I’m proud to be a hybrid author, one who publishes her work both traditionally and independently, but I’ve recently opted to use assisted self-publishing for my indie books. And I still enjoy and choose traditional publishing when I have the option.
Is that odd in today’s publishing world? I don’t think so. Let me explain why.
Self-Publishing Takes Me Away from Writing
I have 13 self-published books to my name and under my own imprint. I’ve sold some on Amazon and Smashwords and others from pages on my websites or at the back of rooms where I’ve spoken. A few were meant to turn a profit or build author platform while others were published to give me expert status or to help me obtain speaking gigs.
I didn’t write even one of them with the intention of becoming or remaining only an indie author. I always considered myself a traditional publishing holdout. I wanted literary agency representation and a contract (or two or three or four) from a publishing house.
I began my indie career by producing printed booklets. I graduated from these to PDF-style ebooks. A few years ago I self-published several of my short books using Amazon’s CreateSpace and Kindle Direct Publishing (KDP) program, as well as Smashwords. I also printed some of them using a digital printer.
Then I slacked off and stopped publishing indie books. It’s true that I began traditionally publishing books at about that time, but I also realized that I didn’t want to put the time and energy into self-publishing. Indeed, it is a very time consuming endeavor. It also requires me to be a project manager and to “run” a publishing company. These activities take me away from my writing.
Recently I had the need to find a new literary agent. One of the reasons (there were many) why I chose to be represented by Foreword Literary was because the agency could help me self-publish—and the agents wanted me to self-publish. In fact, my literary agent, Gordon Warnock, sees publishing ebooks as a way to help me build my platform and to succeed as an author.
The more books you publish, the more books you sell. It behooves every nonfiction author (or novelist) to have a plan to write many books, and that’s what I have…a huge plan for about 14 more books. Many of them will be released as indie ebooks while others will be pitched to traditional publishers. In both cases, this will be accomplished with the help of my agent.
Some writers will cringe at my choice. They will say it’s a travesty for me to give up money to my agent for my self-publishing endeavors—or for agents to earn money by helping writers self-publish. Let me tell you how I see it.
Why I Chose Assisted Self-Publishing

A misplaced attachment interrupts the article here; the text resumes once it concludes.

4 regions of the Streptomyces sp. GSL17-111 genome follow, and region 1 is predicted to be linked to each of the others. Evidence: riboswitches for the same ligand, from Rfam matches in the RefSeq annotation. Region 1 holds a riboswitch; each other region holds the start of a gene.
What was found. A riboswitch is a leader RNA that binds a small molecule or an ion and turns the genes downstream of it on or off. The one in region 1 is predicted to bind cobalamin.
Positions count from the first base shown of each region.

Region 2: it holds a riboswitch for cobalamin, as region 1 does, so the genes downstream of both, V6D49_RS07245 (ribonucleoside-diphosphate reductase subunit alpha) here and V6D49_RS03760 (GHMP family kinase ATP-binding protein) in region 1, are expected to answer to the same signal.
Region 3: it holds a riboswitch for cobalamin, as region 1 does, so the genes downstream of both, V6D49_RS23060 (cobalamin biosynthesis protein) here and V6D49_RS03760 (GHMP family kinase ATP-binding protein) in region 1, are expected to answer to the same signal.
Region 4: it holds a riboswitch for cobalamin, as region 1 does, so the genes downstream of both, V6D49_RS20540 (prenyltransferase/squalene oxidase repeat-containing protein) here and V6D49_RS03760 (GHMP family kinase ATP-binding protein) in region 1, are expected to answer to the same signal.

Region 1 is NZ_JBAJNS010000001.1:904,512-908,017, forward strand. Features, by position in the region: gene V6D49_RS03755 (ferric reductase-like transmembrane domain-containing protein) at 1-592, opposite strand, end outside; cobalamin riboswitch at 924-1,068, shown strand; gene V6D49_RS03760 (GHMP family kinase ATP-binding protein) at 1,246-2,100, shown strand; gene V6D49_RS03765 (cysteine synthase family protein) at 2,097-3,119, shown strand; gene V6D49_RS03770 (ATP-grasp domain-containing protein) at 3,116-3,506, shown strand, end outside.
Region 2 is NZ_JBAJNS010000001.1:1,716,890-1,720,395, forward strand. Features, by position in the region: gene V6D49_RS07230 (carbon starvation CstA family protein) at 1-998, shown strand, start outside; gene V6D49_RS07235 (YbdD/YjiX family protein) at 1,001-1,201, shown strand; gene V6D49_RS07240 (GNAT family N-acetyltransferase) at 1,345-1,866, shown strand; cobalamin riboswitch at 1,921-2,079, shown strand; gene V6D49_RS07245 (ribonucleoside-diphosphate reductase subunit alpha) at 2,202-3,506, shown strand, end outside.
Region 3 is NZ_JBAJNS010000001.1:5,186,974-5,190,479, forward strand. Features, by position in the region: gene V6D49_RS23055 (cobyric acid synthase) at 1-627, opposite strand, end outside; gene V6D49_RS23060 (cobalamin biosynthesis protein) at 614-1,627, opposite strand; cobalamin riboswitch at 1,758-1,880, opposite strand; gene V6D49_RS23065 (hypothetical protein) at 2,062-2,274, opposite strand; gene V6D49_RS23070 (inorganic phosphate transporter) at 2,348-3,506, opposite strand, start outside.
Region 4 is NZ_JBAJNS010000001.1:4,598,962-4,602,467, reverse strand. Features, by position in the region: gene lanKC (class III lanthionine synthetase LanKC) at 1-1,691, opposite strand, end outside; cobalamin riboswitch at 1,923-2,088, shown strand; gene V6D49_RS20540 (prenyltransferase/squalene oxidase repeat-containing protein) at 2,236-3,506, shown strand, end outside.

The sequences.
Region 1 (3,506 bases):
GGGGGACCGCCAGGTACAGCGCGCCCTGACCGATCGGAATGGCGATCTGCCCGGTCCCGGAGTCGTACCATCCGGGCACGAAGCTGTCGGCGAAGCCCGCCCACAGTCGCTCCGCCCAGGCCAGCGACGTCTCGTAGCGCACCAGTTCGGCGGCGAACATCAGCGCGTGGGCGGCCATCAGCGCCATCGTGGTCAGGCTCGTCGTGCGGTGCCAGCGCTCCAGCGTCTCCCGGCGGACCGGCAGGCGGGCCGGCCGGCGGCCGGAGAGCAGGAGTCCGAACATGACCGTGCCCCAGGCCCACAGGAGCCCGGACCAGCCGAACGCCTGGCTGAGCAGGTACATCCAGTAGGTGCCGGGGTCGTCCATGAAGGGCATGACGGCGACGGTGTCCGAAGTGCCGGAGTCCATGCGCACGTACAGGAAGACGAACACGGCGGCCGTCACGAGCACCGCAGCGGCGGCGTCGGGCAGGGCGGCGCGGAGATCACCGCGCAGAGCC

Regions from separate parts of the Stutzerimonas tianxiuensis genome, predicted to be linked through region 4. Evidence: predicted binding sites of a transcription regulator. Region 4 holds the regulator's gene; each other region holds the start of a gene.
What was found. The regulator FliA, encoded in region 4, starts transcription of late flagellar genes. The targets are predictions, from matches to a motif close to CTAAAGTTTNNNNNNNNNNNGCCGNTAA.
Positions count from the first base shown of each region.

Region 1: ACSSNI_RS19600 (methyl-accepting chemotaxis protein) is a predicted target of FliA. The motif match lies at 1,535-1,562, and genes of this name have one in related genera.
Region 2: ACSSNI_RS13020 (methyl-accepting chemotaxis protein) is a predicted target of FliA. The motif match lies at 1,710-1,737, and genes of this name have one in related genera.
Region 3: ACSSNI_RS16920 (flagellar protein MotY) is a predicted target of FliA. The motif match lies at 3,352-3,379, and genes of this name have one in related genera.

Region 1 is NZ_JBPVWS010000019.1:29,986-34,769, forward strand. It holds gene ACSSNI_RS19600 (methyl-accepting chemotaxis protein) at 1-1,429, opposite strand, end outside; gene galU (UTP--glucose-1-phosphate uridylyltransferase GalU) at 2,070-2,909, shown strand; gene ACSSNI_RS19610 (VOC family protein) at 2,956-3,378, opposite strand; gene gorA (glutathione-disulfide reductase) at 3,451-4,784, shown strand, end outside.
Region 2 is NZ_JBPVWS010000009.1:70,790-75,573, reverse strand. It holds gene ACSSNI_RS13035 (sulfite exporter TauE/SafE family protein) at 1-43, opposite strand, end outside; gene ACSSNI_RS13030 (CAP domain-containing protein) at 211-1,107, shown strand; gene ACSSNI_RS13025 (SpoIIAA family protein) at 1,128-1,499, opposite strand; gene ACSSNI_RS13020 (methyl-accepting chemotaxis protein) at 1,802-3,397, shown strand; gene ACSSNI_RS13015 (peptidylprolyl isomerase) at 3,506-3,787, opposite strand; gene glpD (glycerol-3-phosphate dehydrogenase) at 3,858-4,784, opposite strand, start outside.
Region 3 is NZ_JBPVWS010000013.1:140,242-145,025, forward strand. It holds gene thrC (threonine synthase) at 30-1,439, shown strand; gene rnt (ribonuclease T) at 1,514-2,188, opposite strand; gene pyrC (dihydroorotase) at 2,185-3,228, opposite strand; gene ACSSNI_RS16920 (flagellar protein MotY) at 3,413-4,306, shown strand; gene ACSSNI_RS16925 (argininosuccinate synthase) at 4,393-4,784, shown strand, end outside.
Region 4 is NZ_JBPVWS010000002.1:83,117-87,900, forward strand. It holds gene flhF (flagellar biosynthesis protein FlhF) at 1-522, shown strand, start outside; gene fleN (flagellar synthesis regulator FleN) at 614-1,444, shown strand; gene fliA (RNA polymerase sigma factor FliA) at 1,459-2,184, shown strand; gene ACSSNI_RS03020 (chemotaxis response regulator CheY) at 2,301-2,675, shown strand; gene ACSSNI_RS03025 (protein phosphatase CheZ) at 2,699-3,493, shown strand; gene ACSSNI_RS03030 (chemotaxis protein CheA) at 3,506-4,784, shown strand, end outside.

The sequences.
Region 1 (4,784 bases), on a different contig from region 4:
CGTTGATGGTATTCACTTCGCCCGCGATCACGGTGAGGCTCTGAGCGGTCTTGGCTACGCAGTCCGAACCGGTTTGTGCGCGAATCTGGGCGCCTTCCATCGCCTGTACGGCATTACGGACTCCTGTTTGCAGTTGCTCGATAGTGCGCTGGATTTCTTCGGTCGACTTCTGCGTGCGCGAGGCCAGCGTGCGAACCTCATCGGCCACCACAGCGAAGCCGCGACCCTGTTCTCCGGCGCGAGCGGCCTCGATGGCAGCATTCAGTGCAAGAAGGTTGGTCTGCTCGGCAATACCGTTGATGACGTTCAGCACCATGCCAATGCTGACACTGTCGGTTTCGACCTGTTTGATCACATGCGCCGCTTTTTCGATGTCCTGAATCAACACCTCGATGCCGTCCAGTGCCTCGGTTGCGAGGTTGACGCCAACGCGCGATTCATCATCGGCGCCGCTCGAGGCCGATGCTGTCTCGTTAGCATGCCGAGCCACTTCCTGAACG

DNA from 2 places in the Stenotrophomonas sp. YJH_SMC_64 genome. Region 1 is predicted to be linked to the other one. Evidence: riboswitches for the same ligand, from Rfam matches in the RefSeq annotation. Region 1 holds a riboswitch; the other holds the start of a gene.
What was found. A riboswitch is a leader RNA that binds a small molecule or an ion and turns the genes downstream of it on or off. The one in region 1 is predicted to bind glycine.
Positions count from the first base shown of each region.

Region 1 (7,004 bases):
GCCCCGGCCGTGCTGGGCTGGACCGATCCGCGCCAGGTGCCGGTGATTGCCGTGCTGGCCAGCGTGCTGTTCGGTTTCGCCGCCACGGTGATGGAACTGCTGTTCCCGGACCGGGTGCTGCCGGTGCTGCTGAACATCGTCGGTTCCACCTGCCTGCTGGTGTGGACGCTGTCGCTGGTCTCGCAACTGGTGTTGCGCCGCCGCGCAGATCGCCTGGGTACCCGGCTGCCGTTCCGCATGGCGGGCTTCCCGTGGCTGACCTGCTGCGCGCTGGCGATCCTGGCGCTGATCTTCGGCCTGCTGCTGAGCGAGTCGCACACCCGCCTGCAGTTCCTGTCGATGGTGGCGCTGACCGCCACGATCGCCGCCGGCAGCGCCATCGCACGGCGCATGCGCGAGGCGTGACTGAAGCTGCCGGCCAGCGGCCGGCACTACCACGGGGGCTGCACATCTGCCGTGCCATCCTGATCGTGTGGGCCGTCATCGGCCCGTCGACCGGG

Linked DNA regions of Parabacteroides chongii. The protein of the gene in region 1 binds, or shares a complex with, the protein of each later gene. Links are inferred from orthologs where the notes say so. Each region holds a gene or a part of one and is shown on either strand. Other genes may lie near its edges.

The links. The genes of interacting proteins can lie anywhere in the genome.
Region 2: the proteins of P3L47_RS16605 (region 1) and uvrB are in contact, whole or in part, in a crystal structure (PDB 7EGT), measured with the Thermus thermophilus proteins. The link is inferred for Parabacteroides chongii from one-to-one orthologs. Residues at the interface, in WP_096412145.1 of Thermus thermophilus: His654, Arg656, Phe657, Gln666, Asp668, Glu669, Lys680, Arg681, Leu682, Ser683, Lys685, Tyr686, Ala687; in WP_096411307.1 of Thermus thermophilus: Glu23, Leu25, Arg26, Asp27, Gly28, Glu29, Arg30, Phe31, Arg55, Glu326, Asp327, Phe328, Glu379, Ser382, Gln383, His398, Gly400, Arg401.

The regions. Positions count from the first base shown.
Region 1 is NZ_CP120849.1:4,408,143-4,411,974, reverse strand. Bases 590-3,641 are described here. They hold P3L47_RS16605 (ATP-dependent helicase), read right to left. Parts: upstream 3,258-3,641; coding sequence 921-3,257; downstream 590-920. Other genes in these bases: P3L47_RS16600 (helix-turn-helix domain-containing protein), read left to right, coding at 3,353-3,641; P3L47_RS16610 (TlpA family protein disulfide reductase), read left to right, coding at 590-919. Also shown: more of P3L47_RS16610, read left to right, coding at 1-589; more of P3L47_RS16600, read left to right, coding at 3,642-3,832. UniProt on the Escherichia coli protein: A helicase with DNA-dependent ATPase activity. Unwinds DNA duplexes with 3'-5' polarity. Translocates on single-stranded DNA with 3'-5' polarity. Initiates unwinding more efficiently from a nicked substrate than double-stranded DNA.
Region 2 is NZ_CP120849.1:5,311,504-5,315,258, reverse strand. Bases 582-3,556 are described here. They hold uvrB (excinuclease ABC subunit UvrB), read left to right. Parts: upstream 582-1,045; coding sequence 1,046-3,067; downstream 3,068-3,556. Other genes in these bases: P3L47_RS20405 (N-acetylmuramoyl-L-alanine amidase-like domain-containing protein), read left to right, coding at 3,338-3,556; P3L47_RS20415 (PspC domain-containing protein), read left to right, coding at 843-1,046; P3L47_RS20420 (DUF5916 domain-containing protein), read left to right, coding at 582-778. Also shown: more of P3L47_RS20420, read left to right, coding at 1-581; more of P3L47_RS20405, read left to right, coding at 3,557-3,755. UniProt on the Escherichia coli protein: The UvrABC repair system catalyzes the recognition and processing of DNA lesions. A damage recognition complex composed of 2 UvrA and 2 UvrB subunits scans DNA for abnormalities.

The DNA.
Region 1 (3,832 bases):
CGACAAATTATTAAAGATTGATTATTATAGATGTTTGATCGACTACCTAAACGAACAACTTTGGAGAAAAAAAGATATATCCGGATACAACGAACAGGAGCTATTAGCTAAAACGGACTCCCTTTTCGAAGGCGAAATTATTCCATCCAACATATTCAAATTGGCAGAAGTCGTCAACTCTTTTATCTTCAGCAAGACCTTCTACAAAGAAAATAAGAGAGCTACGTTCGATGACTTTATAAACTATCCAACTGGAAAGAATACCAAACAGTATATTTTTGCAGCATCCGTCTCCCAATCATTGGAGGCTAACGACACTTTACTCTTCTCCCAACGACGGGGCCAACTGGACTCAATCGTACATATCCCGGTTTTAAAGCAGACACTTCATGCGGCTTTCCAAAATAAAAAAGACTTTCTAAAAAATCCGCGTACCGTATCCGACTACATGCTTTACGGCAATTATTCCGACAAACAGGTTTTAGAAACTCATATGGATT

I wanted help self-publishing my work anyway. I could have done it myself; I know how. But I gladly would have paid someone else to do it for me—and actually had planned to pay big bucks for this service. Now my literary agent handles all the details of those indie projects for me. I just write the ebooks and turn the work over to him. I don’t need to worry about editing, cover design, formatting, or metadata. To me, that’s worth a percentage of my royalties. (Plus, I get a bit of promotional help when the ebooks are released, which is a bonus.)
Now, I also have a business partner (my agent) to help me decide when and what projects to self-publish or to traditionally publish. Together we decide upon the most effective way to achieve my writing goals. To me, this is priceless.
As for whether agents should get paid for such a service, why not? They help their clients get published, build platform and succeed, and they render a valuable service. Besides, they only work on commission. (When a book sells to a publisher or to a reader, they get paid.) In this case, my agent still only gets paid on commission; when my ebooks sell to readers, we both get paid. I see no conflict of interest here at all.
Publish More, Make More
I enjoy the benefits of being a hybrid author. I now have two traditionally published books, but I continue to self-publish. (By the way, my publisher, Writer’s Digest Books, approved the ebooks I’m producing—one recently and three more to come in the next nine months or less.) I continue to focus, however, on producing more traditionally published books.
Some industry statistics show that hybrid authors with a number of books in the marketplace—more than 10—make a living as writers. That means they can pay their bills with the income from their books. Traditional publishing helps the sales of their indie books. Especially for nonfiction writers, the support of a publisher gives you a bit more credibility, which can boost your expert status. And that goes a long way toward selling more books—and getting more book deals. My latest ebook, The Nonfiction Book Proposal Demystified: An Easy-Schmeasy Guide to Writing a Business Plan for Your Book, gave both of my traditional books a noticeable boost in sales.
What do you think about hybrid publishing and assisted self-publishing?
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